Categorising bears and other beings

The Cassandra Complex by Mark O’Neill ( @marxculture ) connected with a few memories buried in my mind. In it, he raised questions about what professions and professionalism are these days. Thinking about these issues, they are closely related to current debate about the use of social web tools by governement people, Big Society, and the impending plans to cut public spending.

Suitable attire – one definition of ‘professional’

Photograph of Isambard Kingdom Brunel and others on 3rd November 1857. National Maritime Museum collection.

Photograph of Isambard Kingdom Brunel and others on 3rd November 1857.

One of my American friends who works in the UK says that our professional standards are not as high as American ones because… Well, it’s a long argument, but some key points of American professional standards apparently include:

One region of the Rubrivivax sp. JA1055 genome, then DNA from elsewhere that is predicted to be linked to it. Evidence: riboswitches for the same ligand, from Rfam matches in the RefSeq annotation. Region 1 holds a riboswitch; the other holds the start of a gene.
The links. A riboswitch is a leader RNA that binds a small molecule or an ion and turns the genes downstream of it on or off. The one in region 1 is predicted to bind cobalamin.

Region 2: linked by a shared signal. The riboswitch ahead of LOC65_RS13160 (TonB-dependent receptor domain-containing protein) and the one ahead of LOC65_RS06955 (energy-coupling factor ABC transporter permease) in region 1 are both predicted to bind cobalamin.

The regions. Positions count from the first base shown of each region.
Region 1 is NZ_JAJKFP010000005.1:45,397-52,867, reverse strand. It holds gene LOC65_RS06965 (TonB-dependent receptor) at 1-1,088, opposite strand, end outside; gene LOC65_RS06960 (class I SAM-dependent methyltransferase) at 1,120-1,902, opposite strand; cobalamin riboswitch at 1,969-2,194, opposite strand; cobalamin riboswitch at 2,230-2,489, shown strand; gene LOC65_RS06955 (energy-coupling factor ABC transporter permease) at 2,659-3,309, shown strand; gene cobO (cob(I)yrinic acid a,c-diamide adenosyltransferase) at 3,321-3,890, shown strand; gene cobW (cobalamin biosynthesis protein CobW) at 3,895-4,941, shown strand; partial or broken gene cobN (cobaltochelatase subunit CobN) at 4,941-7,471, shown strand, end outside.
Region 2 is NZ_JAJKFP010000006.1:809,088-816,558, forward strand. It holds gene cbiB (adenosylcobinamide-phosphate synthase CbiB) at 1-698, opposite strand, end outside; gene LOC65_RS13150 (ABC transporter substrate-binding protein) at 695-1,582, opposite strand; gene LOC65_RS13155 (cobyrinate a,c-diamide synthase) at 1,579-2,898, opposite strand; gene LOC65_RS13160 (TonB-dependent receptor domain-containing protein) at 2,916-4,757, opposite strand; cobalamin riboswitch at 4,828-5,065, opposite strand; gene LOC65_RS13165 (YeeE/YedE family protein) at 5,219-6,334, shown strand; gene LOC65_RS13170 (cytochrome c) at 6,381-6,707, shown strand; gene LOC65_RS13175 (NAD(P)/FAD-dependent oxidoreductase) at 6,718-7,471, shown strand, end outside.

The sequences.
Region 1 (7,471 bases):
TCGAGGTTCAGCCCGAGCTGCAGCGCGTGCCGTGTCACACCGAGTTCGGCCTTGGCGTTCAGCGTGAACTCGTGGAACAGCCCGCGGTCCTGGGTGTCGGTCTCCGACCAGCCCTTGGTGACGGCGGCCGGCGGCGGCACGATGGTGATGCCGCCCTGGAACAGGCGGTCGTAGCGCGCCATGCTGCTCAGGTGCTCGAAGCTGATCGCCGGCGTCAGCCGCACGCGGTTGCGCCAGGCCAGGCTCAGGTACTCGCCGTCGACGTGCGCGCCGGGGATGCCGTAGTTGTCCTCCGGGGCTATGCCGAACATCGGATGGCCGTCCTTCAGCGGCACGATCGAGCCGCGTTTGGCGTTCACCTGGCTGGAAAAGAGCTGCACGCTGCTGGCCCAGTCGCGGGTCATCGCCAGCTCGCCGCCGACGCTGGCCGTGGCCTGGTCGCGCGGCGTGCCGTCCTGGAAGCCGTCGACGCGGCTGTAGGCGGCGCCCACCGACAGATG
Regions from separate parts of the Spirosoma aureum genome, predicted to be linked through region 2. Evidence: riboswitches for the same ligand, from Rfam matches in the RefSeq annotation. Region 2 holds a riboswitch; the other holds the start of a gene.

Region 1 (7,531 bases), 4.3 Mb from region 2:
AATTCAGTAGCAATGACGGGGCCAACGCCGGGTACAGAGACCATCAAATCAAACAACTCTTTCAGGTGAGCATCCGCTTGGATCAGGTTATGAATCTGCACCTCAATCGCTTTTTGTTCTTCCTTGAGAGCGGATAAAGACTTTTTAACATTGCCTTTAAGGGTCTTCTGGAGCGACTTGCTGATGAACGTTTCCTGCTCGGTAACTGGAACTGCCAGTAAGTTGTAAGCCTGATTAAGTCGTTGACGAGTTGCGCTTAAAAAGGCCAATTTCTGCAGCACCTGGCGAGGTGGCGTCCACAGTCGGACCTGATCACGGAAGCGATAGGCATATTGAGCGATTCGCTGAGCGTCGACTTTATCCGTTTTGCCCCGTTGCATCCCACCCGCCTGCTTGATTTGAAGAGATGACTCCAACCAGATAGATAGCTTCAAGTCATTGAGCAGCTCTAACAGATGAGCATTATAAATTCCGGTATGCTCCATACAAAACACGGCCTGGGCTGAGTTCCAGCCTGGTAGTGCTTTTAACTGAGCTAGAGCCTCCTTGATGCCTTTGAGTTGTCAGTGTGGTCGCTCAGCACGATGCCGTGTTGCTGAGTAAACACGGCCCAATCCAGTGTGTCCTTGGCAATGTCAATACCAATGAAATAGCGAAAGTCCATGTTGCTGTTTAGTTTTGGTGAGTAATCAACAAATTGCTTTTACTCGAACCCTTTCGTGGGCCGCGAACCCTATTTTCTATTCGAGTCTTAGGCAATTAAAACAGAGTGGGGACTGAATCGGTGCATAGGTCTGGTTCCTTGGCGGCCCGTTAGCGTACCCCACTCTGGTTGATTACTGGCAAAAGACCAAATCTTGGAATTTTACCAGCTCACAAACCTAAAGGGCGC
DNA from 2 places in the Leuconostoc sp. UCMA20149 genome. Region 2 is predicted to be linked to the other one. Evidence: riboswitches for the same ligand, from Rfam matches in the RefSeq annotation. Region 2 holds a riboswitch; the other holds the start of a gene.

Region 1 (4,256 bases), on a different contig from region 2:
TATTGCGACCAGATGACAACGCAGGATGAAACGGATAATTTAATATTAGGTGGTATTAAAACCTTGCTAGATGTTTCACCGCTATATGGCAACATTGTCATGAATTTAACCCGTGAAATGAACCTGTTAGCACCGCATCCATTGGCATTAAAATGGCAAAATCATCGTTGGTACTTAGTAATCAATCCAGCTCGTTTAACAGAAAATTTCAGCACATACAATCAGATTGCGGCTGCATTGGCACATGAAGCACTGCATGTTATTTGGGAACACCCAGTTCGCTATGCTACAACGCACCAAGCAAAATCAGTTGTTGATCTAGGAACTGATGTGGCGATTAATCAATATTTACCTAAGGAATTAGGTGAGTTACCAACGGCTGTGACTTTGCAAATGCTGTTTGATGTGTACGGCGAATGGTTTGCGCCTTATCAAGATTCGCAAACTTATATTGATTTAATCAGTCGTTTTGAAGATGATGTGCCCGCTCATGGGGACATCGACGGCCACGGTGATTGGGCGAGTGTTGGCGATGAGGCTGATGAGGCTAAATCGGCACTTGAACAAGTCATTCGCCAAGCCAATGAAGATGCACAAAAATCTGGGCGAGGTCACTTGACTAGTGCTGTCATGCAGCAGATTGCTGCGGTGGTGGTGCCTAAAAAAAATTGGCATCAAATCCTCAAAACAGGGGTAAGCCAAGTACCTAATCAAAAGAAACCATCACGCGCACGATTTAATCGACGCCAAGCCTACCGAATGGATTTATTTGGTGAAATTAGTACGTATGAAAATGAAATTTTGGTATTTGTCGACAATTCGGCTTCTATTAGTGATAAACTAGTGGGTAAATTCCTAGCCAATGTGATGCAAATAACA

1) one should dress smartly (and, for women especially, as un-sexily as possible) in black, charcoal grey or very dark navy;

2) work all the hours of the day and night apart from 7 hours for sleeping, eating and washing;

3) never tell anyone anything about your life outside work;

4) have a serious expression upon one’s face and do not smile too much.

It sounds rather too corporate and joyless an approach to professionalism to me.

For several years, I was vaguely amused daily when walking past a School of Business at the sight of university students and staff in dark suits. One MBA student told me that they were not allowed to attend unless they were wearing a traditional suit. So, professionalism for them is impossible without a uniform. It seemed strange that there should be such rigid thinking about suitable attire. I had imagined that business studies encouraged flexible and agile thinking to cope with the vagaries of commerce. I could write a whole thesis on professional attire, and what people expect it to be.

‘Professional’ equals bigger, higher, longer, better

Exercising on the beach. Photograph from the National Media Museum, UK.

Exercising on the beach, 1935. Photograph, National Media Museum, UK.